Most of us know what menopause is,
but some women aren’t aware that symptoms related to our changing hormones can start in our mid-30s. This time of life is sometimes referred to as premenopause, and the time closer to the end of our menstrual cycles is referred to as perimenopause.
But more important than what we call it is what we do about it. Dr. Whitney Pollock, an OB/GYN with the Gynecology Center in Pottsville, Pennsylvania, believes we women do not need to suffer silently with symptoms that too often disrupt our lives. In this videotaped interview with Dr. Pollock, she urges women to educate themselves about their symptoms and to talk to their health care providers.
Dr. Pollock says that heavy menstrual bleeding is the No. 1 reason that women visit their gynecologists. Heavy bleeding can cause anemia and affects quality of life, causing women to miss out on activities. This is not necessary or acceptable, she says, because there are many treatment options available. Hysterectomy is not the only (or best) solution for most women. For those of us who are through having children, a new minimally invasive procedure that takes five minutes and has no recovery time may put an end to heavy bleeding.
What types of medications ease perimenopausal symptoms?
There are a variety of medications that may ease perimenopausal symptoms in women. These include birth control pills, hormonal products, vaginal estrogen, antidepressants, testosterone, and gabapentin (Neurontin). There is no “cure” for perimenopause.
One of the most effective and infrequently mentioned methods of treating the spectrum of problems encountered during the perimenopause is the combination birth control pill. These pills contain synthetic forms of estrogen and progesterone, the two primary hormones produced by a normally functioning ovary. They act by preventing the ovary from releasing its own estrogen and progesterone. They also work to inhibit ovulation, thus preventing pregnancy.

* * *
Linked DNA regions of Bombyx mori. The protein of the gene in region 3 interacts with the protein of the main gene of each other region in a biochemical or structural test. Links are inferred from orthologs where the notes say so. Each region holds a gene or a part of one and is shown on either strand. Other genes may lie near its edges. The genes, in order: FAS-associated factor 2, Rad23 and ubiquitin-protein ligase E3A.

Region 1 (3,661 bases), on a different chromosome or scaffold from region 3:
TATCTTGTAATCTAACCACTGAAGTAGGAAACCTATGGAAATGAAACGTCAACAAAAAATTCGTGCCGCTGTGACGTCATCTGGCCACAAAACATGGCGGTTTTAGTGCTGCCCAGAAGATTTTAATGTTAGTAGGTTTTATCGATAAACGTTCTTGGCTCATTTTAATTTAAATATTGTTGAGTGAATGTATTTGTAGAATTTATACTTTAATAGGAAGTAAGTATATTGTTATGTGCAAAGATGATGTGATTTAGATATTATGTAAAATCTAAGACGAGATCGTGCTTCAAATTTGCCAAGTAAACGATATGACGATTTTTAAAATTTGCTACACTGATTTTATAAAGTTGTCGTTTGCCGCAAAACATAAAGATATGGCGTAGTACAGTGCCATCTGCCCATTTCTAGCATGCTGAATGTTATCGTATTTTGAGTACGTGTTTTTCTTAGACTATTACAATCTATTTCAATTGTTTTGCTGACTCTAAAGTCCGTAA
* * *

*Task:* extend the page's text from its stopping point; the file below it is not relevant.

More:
While on birth control pills, a woman’s body responds directly to the hormones in the pill, and her endogenous ovarian hormone production is suppressed. Thus, the irregular, frequently heavy, menstrual periods, which are common during perimenopause, can be eliminated. She will bleed in response to the hormones in the pills. The birth control pills also prevent ovarian cyst formation, which is common during perimenopause, and is directly tied to irregular ovulation due to erratic ovarian hormone production. Birth control pills are also known to decrease breast cyst formation, and they may also decrease the frequency and intensity of headaches.
Who should not use oral contraceptives for perimenopausal symptoms?
While oral contraceptives can be used in most patients, women who smoke cannot use these products after the age of 35 because of an increased risk of strokes and heart attacks. Additionally, they cannot be used in patients with a history of blood clot formation, breast or uterine cancer, severe migraine headaches, or active liver disease. Continue Reading